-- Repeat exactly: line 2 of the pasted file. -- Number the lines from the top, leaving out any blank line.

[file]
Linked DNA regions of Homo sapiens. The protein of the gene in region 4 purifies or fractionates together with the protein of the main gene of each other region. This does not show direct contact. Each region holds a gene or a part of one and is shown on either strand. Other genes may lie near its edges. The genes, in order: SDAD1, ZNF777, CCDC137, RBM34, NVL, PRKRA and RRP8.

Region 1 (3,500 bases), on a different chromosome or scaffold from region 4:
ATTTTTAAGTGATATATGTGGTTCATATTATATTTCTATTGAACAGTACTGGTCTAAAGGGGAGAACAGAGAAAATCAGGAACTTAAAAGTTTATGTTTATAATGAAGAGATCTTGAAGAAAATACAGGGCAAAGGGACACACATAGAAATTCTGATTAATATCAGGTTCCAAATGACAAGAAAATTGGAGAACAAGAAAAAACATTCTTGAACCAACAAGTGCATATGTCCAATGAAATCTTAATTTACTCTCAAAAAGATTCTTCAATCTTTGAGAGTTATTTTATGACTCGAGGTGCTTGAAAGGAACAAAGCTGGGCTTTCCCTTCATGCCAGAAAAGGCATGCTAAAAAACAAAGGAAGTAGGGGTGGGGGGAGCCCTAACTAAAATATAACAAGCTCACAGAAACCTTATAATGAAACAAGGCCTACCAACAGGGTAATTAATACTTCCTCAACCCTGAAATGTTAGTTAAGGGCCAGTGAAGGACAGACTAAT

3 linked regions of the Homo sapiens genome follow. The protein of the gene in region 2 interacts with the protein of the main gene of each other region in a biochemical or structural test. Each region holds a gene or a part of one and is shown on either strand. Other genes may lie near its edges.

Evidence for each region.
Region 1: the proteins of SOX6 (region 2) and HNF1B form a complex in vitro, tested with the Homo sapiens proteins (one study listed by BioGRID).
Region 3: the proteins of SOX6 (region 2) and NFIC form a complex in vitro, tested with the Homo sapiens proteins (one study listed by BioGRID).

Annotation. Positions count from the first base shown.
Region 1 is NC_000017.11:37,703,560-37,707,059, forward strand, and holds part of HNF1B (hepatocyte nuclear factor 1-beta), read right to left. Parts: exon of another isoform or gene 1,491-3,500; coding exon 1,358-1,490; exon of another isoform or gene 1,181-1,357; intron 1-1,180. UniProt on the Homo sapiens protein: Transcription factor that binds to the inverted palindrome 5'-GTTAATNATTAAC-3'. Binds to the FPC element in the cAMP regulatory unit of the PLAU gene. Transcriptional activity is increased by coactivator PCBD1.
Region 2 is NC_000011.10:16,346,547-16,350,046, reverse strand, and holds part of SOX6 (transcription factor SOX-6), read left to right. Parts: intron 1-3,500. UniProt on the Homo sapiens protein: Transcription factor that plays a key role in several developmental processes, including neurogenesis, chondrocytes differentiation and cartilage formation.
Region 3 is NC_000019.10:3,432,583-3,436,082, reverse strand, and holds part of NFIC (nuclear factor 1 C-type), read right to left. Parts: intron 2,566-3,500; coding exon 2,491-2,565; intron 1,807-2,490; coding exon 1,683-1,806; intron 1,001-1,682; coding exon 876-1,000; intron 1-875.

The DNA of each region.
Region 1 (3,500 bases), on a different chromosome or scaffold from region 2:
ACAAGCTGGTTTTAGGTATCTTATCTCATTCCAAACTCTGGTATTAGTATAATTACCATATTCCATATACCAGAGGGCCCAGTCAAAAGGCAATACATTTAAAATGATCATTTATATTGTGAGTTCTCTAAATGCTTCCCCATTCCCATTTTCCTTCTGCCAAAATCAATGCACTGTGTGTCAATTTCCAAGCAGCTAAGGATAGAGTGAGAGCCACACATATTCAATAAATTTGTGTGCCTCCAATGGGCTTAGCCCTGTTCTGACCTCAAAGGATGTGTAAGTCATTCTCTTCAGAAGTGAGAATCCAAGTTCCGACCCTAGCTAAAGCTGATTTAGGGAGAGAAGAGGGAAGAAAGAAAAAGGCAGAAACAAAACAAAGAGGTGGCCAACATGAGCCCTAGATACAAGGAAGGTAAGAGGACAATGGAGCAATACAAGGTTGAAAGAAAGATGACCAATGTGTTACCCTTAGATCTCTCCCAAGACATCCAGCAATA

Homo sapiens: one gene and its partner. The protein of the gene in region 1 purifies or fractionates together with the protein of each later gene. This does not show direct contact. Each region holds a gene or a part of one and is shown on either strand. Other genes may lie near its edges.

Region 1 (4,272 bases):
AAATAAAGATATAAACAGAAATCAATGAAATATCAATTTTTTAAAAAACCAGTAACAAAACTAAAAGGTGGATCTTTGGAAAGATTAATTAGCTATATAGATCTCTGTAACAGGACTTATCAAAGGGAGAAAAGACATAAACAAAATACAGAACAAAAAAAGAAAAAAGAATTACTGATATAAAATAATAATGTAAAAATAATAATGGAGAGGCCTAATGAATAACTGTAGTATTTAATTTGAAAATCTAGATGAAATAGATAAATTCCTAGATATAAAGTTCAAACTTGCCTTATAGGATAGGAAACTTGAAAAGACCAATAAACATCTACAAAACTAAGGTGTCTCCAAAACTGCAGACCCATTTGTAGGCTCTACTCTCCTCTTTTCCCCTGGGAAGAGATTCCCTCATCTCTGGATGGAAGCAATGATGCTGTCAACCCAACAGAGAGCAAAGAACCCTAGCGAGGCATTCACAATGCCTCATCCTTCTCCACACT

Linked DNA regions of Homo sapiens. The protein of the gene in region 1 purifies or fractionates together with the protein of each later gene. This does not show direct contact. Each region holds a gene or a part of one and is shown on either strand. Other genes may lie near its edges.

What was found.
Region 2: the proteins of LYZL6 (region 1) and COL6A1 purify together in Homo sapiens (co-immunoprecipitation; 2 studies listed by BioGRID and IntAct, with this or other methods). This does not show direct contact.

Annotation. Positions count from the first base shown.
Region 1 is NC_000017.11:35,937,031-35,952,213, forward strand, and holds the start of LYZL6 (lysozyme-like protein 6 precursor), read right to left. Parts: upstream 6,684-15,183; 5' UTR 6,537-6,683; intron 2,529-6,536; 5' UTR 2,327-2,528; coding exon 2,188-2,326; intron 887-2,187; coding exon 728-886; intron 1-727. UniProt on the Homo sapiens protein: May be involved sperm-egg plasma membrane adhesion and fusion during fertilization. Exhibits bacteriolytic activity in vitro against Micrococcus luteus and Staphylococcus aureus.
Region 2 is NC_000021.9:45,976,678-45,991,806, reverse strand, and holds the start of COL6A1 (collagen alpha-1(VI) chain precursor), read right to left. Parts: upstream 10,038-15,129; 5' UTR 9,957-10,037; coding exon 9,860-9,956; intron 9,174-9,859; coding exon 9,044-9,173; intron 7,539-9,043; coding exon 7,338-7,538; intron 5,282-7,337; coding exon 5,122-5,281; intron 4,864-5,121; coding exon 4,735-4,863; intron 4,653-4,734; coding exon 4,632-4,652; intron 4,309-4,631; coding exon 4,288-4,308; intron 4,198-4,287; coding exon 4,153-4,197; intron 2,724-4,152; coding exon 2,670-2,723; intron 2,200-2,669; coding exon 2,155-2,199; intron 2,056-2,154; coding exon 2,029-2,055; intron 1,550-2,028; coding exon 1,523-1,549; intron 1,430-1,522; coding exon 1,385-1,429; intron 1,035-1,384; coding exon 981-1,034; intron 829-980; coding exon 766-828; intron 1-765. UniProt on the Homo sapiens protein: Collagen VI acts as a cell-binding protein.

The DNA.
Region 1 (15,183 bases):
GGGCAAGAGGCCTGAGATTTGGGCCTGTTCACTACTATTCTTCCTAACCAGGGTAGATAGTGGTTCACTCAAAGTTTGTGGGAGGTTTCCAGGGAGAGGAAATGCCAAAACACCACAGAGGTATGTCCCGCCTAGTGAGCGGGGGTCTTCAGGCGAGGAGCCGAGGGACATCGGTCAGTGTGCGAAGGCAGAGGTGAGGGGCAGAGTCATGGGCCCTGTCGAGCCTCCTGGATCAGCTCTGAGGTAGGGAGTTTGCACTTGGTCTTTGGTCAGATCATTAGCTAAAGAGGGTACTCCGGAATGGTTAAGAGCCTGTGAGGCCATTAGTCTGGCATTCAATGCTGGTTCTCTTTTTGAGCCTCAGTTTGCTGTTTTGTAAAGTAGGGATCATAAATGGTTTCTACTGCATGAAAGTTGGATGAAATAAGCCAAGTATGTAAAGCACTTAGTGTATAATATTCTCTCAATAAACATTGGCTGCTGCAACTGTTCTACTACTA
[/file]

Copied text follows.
Region 1 (3,500 bases), on a different chromosome or scaffold from region 4: